We’ve all been taunted by them, even though that may not, of course, be their intention. Yes, when those so-called “friends” post yet another glamorous photo on Instagram, or boast about yet another milestone via a Facebook status, we should feel happy for them. But sadly far too many people feel themselves falling short, or find themselves caught up in a race to keep up appearances with every furtive glance at their device’s screen.
This is just one of the many mental health burdens that Enoch Li has been writing about or discussing at her seminars and workshops in recent years. And while social media may be accelerating such spirals of despair, the Beijing-based author and wellness guru says those issues aren’t anything new. Growing up in the breakneck pace of Hong Kong and then delving in the even more breathlessly competitive corporate world, Li found herself attaining goals beyond her wildest dreams, only to find those successes brought on anxiety instead of satisfaction. She says social media can compound those issues, especially for “overachievers who feel a need to look perfect, to come across as a good mother and good executive, someone who is well traveled and has an exciting social life. It makes people more depressed and anxious. The pace of all this can be exacerbated for those of us who live in the city.”
These all serve as major themes in her new book Stress In the City (out Aug 6, which you can read more about here). In the book, Li details her own trials with depression, using her experiences as a springboard for exploring stress and burnout in workplaces and fast-paced societies that are super competitive. “So it covers, for instance, my upbringing in Hong Kong, which illustrates how tiger mothers and competitive education systems contributed to overachieving perfectionist mindsets that are extremely prevalent in big cities and amongst executives. And that then leads us, in part, to why we kill ourselves overwork, literally and figuratively,” Li says.
Li says another, all too frequently overlooked facet of the issue is how many of us create pressure and stress for ourselves, as we struggle to keep up with the Joneses in this age of ubiquitous touched-up selfie posting. Through her work, she also tackles other of-the-moment mental health hurdles like the triggers that abound online, and the stigmas linger among those who flock to the comments section.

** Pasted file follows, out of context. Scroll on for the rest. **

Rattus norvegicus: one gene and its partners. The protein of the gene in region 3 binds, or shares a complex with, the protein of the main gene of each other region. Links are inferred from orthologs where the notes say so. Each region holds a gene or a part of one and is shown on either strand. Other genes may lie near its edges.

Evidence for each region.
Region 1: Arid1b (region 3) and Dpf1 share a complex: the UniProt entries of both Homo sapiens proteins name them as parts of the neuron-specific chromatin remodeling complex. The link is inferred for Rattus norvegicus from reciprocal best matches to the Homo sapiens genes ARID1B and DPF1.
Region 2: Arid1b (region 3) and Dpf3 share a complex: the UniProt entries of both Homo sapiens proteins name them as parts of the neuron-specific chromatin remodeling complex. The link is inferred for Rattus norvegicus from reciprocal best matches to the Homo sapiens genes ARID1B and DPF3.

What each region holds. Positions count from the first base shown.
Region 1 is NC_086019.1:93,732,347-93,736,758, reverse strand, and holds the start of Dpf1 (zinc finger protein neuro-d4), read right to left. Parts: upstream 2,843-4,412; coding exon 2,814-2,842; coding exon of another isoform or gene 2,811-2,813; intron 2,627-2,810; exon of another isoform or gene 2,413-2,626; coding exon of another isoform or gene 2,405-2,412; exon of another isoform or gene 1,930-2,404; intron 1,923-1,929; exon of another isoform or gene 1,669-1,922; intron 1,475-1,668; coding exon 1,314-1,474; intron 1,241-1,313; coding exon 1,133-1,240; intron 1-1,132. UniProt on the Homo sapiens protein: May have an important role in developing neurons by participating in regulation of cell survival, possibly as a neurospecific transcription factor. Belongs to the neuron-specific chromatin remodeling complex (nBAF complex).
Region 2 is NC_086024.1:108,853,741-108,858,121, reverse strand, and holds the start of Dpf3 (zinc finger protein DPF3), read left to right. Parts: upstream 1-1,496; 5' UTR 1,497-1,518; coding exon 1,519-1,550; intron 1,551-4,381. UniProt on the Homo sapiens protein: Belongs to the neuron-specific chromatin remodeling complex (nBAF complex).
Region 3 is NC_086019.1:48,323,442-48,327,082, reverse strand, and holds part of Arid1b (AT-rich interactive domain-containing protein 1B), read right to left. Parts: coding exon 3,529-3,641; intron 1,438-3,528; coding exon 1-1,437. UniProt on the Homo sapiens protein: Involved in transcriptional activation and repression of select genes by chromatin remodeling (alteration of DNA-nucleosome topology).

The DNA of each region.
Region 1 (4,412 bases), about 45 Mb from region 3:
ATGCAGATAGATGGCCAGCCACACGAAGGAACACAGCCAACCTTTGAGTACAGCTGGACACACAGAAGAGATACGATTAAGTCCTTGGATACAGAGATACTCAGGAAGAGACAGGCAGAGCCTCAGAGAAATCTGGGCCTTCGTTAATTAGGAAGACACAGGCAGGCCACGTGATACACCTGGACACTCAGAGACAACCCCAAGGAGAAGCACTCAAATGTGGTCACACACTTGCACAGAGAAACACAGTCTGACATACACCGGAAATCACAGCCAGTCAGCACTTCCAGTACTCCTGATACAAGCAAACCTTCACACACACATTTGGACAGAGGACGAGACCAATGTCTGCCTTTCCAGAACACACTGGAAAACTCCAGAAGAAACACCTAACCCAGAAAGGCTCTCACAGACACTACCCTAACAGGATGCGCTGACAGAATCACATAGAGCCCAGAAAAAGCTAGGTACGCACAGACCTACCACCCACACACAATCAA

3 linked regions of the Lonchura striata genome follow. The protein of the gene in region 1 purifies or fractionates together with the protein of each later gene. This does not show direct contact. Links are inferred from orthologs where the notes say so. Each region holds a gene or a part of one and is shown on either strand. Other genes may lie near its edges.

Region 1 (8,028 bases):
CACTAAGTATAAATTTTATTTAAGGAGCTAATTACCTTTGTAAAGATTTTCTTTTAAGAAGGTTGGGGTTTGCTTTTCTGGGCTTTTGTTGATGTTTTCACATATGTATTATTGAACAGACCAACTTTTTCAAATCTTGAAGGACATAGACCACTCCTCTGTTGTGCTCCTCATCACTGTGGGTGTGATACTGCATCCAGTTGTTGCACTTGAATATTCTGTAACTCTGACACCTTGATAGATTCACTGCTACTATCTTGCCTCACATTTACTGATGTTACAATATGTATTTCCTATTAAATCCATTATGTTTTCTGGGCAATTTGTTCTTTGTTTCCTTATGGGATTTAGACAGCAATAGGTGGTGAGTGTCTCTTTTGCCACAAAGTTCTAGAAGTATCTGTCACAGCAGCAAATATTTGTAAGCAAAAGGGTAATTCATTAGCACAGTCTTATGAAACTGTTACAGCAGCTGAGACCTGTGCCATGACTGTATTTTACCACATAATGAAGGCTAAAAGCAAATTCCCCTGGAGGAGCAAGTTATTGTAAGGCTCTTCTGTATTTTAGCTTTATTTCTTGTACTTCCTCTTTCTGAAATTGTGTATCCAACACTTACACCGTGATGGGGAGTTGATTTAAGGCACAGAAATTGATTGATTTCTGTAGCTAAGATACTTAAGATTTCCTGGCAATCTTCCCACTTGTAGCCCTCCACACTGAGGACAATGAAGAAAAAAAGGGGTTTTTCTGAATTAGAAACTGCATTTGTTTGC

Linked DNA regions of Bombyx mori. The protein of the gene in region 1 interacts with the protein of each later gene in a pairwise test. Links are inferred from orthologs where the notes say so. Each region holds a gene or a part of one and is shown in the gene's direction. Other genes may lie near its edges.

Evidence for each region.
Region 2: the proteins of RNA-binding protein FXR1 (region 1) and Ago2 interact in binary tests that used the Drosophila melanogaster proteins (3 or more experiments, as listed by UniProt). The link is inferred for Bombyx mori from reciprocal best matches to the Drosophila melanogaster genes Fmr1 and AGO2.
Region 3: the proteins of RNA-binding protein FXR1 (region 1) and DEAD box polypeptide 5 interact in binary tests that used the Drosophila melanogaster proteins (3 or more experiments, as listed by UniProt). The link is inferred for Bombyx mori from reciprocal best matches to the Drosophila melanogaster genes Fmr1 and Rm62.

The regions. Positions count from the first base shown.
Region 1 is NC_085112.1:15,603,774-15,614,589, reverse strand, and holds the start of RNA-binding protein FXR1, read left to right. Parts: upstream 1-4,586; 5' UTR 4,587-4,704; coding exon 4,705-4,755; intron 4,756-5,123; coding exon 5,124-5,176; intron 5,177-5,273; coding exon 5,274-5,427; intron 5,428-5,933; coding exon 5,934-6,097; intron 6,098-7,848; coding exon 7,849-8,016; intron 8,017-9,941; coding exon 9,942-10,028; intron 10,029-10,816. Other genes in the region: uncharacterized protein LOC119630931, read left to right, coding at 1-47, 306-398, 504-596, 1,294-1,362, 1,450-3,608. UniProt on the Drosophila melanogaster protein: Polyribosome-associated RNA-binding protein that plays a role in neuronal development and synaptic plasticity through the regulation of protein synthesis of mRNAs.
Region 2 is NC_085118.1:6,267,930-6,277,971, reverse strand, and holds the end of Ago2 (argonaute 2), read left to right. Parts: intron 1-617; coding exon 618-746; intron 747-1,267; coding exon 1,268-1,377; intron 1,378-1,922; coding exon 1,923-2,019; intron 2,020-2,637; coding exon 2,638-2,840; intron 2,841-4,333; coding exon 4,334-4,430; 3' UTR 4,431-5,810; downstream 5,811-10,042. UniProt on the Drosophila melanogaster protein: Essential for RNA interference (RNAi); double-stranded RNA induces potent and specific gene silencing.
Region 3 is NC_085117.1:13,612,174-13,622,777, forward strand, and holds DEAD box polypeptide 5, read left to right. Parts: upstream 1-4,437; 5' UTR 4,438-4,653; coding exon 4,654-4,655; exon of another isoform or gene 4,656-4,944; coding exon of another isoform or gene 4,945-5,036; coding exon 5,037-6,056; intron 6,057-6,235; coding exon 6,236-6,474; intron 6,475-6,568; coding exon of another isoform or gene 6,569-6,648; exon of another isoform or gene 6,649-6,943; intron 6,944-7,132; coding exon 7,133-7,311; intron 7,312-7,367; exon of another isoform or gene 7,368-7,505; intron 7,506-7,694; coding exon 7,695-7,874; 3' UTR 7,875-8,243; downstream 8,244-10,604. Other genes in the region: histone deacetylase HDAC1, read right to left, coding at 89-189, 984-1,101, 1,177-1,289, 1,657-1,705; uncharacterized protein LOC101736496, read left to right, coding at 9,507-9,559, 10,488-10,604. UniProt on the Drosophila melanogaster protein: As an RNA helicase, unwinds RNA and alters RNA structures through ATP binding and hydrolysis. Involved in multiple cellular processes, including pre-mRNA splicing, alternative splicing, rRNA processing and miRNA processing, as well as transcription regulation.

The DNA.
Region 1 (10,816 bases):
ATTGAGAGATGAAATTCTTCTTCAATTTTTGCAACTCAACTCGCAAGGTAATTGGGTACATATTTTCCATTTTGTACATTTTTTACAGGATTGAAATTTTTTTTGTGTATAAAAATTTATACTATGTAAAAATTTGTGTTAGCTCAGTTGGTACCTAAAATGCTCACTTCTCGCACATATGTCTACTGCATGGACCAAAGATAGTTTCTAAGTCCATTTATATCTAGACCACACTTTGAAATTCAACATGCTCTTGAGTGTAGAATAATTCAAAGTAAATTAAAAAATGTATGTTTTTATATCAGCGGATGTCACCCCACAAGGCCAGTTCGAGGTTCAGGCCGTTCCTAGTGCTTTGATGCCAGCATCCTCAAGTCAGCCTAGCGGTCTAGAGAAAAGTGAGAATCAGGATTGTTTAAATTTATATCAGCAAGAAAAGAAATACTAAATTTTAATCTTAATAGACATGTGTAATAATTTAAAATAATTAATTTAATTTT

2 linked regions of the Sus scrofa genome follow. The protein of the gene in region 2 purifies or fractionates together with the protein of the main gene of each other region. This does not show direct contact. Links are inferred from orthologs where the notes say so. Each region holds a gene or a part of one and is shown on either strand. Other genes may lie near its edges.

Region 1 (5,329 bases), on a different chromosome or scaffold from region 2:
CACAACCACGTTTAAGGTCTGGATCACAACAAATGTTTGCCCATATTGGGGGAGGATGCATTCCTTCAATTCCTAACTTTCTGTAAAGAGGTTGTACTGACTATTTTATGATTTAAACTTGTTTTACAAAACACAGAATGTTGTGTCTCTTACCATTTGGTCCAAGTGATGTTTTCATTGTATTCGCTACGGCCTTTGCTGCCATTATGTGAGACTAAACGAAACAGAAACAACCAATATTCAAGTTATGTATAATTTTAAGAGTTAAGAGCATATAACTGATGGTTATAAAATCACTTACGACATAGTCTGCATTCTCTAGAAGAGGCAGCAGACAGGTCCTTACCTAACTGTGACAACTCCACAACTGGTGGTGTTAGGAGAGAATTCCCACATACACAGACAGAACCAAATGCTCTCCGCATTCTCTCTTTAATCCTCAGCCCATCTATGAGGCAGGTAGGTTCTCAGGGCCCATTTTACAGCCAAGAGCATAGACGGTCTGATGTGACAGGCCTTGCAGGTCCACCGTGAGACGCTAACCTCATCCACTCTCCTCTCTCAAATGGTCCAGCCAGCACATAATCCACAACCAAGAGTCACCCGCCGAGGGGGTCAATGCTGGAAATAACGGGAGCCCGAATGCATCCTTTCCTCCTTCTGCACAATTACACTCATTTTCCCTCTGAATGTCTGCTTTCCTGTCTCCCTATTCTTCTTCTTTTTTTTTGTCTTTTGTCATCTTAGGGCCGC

Take, for instance, the high-profile case of a young Chinese woman who leapedto her death as onlookers egged her on. After reading about this one particularly tragic story, Li was dismayed to see “my social media feed filled with comments like ‘Why didn’t she seek help?’ or “What can we do so that this doesn’t happen again?’”
That’s because, in Li’s view, “someone who is battling suicidal thoughts sees those kinds of comments and then they recoil, they feel all the more criticized and ashamed. It’s not helpful for people who are experiencing it.”
Then there’s the matter of celebrity suicides and the reactions they elicit, which Li is of two minds about. “It’s great, on the one hand, that more people are talking about this and that there’s more awareness,” she says, before quickly pointing out that some comments can be unintentionally damaging. Prime example: Anthony Bourdain. “When he took his life, there were so many comments about how ‘he had everything going for him,’” Li says.
“I don’t like how people criticize the act of suicide. We shouldn’t judge, it lacks empathy,” she says, adding that she’d rather instead, “see people ask ‘How could we have helped?’”
Li’s husband, Tim Coghlan, seconds that notion, before lamenting how celebrity deaths prompt people to post on social media about how “they were affected by or admired that famous person. Which I think is sweet and sincere, but you’re still thinking of yourself. If people instead share a suicide hotline number while also making those kinds of posts, then at least that would actually give people more help, instead of just sharing a headline.”
Li covers many such facets of mental health both in her book and on her widely read blog, NochNoch.com. Since she began blogging about her struggles in 2010, and having gained an enthused following, Li has gone on to put on a TEDx Talk and launch a workshop service called Bearapy (which you can read more about at bearapy.me), where she offers mental health-themed workshops at workplaces contending with high stress.
While that work is rewarding, it can sometimes leave her drained because it is littered with reminders of her battle with depression. Nevertheless, she says, “I still feel it’s very much worth doing,” with people often approaching or writing to her to say “how much it has helped them, or helped them help a friend. They tell me I’ve written out the feelings they couldn’t express themselves. And that makes me feel so touched and reassured.”